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In JavaScript I can do the following:

  • File of some framework defines a class. (It called a prototype, but in general terms it is a class anyway)
  • I can add methods in that class and overload some its methods without changing the source file with the class definition.

Can I do the same in Ruby? Python?

I'm choosing a new platform for server-side development. I need something easy for AOP.


// Base file
function Foo() {}
Foo.prototype = {
    bar: function() {

// Module, which wants to extend the base
(function() {
    var original = Foo.prototype.bar;
    Foo.prototype.bar = function() {
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I believe that is possible in Ruby, there's also an AOP framework for Ruby: aquarium.rubyforge.org –  FrustratedWithFormsDesigner Jul 15 '11 at 14:27
@FrustratedWithFormsDesigner: your comment is a good answer. –  kevin cline Jul 15 '11 at 14:56
@kevin cline: I posted as a comment beacuse I really wasn't sure, as I'm not really a Ruby programmer, just someone who thinks it's neat but never gets much chance to work in in. ;) –  FrustratedWithFormsDesigner Jul 15 '11 at 14:56
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3 Answers

up vote 1 down vote accepted

I know you can in Ruby, all classes are open. So if you have class Foo in Foo.rb all you would have to do is declare the class like normal and then add your methods.

require 'Foo'
class Foo
    def addedFunctionality
          "This does nothing!"

Hopefully that is what you are looking for.

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Yes, you can do this in both Ruby and Python. I prefer Ruby, but my Python experience is limited. Programming Ruby is excellent, and contains complete, well-written documentation of Ruby meta-programming.

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The functionality that you are describing can be achieved in any language: for example in Java you could define your "prototype" as a HashMap, store objects inside it that implement your function and update those function objects from another part of the code base. Not particularly elegant, but it works.....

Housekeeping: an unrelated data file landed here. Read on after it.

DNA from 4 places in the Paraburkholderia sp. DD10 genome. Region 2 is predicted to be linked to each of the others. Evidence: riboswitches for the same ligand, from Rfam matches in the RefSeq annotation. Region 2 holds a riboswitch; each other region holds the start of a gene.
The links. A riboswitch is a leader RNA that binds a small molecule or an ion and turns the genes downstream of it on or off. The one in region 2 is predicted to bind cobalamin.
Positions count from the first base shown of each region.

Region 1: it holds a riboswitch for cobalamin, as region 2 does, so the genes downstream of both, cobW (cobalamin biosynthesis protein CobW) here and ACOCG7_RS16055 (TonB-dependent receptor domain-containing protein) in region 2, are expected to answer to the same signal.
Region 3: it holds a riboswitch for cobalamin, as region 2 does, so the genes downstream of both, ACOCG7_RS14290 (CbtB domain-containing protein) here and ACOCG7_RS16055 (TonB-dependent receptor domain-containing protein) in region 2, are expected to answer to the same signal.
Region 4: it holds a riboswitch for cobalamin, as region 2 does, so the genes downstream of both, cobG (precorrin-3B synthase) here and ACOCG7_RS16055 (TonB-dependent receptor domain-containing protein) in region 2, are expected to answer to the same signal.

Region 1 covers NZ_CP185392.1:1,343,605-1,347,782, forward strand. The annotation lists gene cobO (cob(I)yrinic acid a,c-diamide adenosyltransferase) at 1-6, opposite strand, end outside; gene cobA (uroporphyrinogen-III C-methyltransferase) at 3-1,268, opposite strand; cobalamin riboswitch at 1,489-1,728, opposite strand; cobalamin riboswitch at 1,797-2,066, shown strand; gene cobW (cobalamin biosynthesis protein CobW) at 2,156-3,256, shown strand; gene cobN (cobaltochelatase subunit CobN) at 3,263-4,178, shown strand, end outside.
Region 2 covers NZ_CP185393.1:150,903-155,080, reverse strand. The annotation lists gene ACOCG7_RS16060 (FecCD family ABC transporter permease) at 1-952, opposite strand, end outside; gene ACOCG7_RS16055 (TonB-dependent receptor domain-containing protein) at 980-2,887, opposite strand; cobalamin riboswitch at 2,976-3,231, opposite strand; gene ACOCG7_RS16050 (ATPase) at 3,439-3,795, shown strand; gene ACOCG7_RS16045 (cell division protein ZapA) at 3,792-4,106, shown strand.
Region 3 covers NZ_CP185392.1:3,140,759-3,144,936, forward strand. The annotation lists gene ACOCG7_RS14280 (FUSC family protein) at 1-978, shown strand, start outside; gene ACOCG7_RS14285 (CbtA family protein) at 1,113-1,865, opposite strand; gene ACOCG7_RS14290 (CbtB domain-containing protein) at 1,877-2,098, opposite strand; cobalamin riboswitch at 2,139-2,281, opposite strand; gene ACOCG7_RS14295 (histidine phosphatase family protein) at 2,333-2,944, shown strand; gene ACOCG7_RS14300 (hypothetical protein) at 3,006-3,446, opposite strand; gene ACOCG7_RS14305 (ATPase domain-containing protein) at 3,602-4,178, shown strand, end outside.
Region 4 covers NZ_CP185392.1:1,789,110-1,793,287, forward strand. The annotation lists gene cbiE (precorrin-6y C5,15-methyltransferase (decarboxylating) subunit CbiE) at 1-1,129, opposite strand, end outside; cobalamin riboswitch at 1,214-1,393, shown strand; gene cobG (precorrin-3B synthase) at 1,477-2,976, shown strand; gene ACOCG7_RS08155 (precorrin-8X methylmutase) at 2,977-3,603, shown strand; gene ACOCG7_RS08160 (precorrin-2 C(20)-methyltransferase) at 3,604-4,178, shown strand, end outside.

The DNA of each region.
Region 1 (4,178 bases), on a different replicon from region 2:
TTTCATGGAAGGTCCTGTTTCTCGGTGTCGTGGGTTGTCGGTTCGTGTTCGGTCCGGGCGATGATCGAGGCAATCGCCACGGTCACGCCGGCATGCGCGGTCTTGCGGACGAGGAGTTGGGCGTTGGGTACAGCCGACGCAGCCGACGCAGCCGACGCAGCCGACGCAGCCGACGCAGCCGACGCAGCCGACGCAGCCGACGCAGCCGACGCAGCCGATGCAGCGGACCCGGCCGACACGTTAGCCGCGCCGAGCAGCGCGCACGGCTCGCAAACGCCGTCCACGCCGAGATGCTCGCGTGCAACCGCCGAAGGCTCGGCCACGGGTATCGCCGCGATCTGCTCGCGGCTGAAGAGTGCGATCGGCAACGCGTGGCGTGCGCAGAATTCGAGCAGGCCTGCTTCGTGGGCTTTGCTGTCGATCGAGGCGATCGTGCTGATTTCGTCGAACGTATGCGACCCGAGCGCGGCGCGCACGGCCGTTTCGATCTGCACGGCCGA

In Clojure (my current favourite language for server-side dev) you could do:

(def base-prototype-object 
     (fn [some-parameter] (do-whatever-you-like-with some-parameter))}

;; later in the code
(def extended-object-using-prototype
      (fn [some-parameter] (do-something-different-with some-parameter))}

Overall, I wouldn't make this capability the primary factor for choosing a language - library support, community, performance, robustness of platform, cross-platform portability, ability to leverage existing skills in the team etc. are are far more important.

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Although this functionality is indeed implementable in any language, the HashMap-based "object" implementation is really limited for languages such as Java and C++, where this is not the usual method for writing classes and most (if not all existing code) is not written with this support in mind. If you require extending core library classes (e.g. you're doing AOP), then I would choose a language with direct or native support for this (e.g. Python, Ruby, Clojure, ...). –  André Caron Jul 15 '11 at 14:52
@Andre - yes I agree, prototyped-based inheritance is rather unidiomatic in statically typed languages like Java/C++. I'm only trying to make clear that it isn't impossible (which some people think....) –  mikera Jul 15 '11 at 15:00
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